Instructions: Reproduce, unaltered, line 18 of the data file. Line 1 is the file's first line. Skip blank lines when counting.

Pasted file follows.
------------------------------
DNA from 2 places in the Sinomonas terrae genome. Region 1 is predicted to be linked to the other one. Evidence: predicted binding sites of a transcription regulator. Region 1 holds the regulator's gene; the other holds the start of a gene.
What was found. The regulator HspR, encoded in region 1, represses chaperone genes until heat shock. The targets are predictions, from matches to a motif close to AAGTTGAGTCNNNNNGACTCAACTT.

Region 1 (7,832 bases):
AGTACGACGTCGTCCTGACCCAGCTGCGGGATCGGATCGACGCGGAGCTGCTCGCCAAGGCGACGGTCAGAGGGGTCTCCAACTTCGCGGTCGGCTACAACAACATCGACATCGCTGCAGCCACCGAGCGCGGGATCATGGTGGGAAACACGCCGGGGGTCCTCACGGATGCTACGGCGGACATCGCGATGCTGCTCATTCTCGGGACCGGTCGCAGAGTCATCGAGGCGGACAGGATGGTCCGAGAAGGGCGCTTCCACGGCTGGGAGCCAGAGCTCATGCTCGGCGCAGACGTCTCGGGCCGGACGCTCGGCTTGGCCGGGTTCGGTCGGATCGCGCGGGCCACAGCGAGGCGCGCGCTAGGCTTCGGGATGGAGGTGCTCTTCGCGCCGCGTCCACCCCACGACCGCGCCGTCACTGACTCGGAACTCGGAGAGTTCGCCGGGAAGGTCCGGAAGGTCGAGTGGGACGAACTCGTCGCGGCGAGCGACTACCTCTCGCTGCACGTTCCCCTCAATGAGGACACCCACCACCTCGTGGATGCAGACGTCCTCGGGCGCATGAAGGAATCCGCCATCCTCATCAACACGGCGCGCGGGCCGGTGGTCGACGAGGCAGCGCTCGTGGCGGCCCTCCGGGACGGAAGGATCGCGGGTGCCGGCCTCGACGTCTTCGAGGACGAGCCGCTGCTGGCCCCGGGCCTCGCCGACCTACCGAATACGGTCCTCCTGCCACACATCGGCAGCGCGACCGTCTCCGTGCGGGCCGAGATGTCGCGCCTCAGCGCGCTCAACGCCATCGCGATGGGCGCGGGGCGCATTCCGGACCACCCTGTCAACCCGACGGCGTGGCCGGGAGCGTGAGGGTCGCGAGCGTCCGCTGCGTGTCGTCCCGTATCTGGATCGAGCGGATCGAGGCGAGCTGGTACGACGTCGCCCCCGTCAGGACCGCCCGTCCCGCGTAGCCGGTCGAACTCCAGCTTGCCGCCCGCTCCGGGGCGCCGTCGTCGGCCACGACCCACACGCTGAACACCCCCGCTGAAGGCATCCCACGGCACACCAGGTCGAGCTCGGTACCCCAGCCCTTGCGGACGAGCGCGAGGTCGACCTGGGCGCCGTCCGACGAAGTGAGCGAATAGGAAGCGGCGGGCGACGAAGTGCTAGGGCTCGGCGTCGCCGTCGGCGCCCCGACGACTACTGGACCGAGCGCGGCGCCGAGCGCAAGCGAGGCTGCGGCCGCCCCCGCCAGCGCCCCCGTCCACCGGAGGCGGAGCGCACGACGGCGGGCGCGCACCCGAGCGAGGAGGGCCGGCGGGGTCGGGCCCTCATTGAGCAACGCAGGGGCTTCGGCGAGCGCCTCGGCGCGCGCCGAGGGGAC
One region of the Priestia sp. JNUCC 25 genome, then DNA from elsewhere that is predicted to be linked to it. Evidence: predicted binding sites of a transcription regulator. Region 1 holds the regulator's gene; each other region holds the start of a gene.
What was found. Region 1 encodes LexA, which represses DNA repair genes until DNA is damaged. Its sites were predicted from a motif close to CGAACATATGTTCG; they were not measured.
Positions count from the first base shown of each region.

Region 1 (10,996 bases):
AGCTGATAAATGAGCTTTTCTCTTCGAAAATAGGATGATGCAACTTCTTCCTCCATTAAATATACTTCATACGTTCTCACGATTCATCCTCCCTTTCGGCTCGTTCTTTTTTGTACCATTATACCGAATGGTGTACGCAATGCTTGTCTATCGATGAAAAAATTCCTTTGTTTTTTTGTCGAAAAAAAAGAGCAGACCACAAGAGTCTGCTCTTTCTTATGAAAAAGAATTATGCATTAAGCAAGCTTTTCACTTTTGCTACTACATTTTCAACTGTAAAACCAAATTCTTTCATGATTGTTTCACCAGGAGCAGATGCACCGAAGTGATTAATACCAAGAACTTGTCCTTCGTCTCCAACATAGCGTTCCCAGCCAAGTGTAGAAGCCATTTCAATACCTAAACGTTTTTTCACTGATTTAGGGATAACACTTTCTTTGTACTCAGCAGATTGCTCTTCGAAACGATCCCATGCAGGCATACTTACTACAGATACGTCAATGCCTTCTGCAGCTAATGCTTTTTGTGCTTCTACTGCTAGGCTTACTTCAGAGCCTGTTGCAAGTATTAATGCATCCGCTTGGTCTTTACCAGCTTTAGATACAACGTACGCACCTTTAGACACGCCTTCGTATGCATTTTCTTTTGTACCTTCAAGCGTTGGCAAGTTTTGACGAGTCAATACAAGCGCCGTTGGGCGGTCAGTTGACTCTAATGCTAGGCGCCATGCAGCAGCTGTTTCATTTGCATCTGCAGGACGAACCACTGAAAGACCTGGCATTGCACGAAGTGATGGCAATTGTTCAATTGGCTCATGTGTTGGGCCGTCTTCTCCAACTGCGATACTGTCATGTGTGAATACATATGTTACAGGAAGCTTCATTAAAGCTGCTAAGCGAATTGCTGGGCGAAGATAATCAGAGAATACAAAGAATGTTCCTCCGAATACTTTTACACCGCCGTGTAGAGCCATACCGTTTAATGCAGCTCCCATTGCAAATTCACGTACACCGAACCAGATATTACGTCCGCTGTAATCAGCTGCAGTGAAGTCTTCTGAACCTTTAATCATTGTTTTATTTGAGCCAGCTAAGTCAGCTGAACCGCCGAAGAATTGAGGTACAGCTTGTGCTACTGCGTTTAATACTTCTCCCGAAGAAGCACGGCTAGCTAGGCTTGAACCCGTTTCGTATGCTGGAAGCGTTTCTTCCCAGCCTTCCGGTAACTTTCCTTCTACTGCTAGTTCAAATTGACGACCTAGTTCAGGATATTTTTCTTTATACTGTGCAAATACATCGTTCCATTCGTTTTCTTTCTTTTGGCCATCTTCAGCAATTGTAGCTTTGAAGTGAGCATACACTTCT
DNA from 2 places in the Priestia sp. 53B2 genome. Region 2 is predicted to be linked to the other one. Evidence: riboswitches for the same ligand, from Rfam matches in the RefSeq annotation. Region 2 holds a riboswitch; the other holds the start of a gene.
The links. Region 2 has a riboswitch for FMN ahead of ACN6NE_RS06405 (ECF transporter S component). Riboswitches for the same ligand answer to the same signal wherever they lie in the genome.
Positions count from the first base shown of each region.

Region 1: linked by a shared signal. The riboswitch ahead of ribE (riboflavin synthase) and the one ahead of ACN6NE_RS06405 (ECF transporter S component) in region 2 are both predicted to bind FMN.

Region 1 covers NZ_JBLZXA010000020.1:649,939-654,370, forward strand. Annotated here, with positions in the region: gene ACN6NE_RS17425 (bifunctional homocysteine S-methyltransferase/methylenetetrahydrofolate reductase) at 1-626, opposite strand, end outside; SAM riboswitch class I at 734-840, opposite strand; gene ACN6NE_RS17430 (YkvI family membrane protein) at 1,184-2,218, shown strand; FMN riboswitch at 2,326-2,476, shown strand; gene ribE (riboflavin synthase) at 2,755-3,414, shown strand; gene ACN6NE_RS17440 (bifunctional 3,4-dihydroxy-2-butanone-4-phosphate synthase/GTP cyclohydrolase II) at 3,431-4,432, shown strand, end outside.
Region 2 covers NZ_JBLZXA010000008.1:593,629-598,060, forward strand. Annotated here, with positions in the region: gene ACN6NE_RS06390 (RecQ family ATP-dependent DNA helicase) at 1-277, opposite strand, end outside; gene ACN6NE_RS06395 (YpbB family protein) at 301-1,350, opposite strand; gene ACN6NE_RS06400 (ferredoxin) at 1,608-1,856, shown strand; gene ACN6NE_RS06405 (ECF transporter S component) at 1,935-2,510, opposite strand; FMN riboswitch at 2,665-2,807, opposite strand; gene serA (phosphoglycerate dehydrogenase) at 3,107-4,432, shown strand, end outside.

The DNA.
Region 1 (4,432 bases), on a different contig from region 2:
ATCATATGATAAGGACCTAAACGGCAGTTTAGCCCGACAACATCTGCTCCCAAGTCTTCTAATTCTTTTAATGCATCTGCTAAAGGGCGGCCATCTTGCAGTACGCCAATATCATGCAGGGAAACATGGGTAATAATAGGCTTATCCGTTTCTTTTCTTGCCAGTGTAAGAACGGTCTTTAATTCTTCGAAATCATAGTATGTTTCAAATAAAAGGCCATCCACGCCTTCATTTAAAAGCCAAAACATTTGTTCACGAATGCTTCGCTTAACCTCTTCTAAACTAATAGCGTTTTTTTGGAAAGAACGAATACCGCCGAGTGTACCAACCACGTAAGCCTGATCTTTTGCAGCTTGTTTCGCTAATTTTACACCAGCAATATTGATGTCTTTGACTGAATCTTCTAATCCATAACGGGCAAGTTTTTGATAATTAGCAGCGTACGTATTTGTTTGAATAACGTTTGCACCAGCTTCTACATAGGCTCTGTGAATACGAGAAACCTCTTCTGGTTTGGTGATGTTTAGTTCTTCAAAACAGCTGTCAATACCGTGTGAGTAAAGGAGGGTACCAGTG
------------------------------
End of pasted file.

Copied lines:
ATCATATGATAAGGACCTAAACGGCAGTTTAGCCCGACAACATCTGCTCCCAAGTCTTCTAATTCTTTTAATGCATCTGCTAAAGGGCGGCCATCTTGCAGTACGCCAATATCATGCAGGGAAACATGGGTAATAATAGGCTTATCCGTTTCTTTTCTTGCCAGTGTAAGAACGGTCTTTAATTCTTCGAAATCATAGTATGTTTCAAATAAAAGGCCATCCACGCCTTCATTTAAAAGCCAAAACATTTGTTCACGAATGCTTCGCTTAACCTCTTCTAAACTAATAGCGTTTTTTTGGAAAGAACGAATACCGCCGAGTGTACCAACCACGTAAGCCTGATCTTTTGCAGCTTGTTTCGCTAATTTTACACCAGCAATATTGATGTCTTTGACTGAATCTTCTAATCCATAACGGGCAAGTTTTTGATAATTAGCAGCGTACGTATTTGTTTGAATAACGTTTGCACCAGCTTCTACATAGGCTCTGTGAATACGAGAAACCTCTTCTGGTTTGGTGATGTTTAGTTCTTCAAAACAGCTGTCAATACCGTGTGAGTAAAGGAGGGTACCAGTG